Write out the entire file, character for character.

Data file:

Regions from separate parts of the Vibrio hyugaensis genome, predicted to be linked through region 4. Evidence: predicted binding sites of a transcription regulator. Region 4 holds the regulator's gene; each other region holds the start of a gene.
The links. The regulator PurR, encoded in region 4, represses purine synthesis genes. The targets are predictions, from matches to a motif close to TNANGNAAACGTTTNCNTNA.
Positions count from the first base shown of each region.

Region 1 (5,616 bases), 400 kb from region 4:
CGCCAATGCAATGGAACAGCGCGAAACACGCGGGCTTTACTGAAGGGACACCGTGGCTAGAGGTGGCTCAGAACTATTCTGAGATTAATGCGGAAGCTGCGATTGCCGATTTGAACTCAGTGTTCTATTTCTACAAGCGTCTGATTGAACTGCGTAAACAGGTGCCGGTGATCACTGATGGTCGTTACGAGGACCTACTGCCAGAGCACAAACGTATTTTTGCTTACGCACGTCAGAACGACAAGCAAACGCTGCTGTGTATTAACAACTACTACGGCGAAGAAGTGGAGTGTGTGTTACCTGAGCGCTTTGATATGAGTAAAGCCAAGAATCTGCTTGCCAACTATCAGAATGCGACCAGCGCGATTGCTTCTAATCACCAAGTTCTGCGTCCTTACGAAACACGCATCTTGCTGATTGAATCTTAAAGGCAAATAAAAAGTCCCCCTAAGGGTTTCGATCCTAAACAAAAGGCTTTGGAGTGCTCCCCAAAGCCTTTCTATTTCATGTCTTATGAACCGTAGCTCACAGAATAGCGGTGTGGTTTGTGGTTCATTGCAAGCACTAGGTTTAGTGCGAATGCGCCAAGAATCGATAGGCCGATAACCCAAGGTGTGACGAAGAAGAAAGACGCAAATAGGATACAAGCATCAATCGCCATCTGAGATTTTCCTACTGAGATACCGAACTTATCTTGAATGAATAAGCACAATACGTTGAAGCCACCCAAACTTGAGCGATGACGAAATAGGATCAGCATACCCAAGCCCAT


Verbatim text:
Regions from separate parts of the Vibrio hyugaensis genome, predicted to be linked through region 4. Evidence: predicted binding sites of a transcription regulator. Region 4 holds the regulator's gene; each other region holds the start of a gene.
The links. The regulator PurR, encoded in region 4, represses purine synthesis genes. The targets are predictions, from matches to a motif close to TNANGNAAACGTTTNCNTNA.
Positions count from the first base shown of each region.

Region 1 (5,616 bases), 400 kb from region 4:
CGCCAATGCAATGGAACAGCGCGAAACACGCGGGCTTTACTGAAGGGACACCGTGGCTAGAGGTGGCTCAGAACTATTCTGAGATTAATGCGGAAGCTGCGATTGCCGATTTGAACTCAGTGTTCTATTTCTACAAGCGTCTGATTGAACTGCGTAAACAGGTGCCGGTGATCACTGATGGTCGTTACGAGGACCTACTGCCAGAGCACAAACGTATTTTTGCTTACGCACGTCAGAACGACAAGCAAACGCTGCTGTGTATTAACAACTACTACGGCGAAGAAGTGGAGTGTGTGTTACCTGAGCGCTTTGATATGAGTAAAGCCAAGAATCTGCTTGCCAACTATCAGAATGCGACCAGCGCGATTGCTTCTAATCACCAAGTTCTGCGTCCTTACGAAACACGCATCTTGCTGATTGAATCTTAAAGGCAAATAAAAAGTCCCCCTAAGGGTTTCGATCCTAAACAAAAGGCTTTGGAGTGCTCCCCAAAGCCTTTCTATTTCATGTCTTATGAACCGTAGCTCACAGAATAGCGGTGTGGTTTGTGGTTCATTGCAAGCACTAGGTTTAGTGCGAATGCGCCAAGAATCGATAGGCCGATAACCCAAGGTGTGACGAAGAAGAAAGACGCAAATAGGATACAAGCATCAATCGCCATCTGAGATTTTCCTACTGAGATACCGAACTTATCTTGAATGAATAAGCACAATACGTTGAAGCCACCCAAACTTGAGCGATGACGAAATAGGATCAGCATACCCAAGCCCAT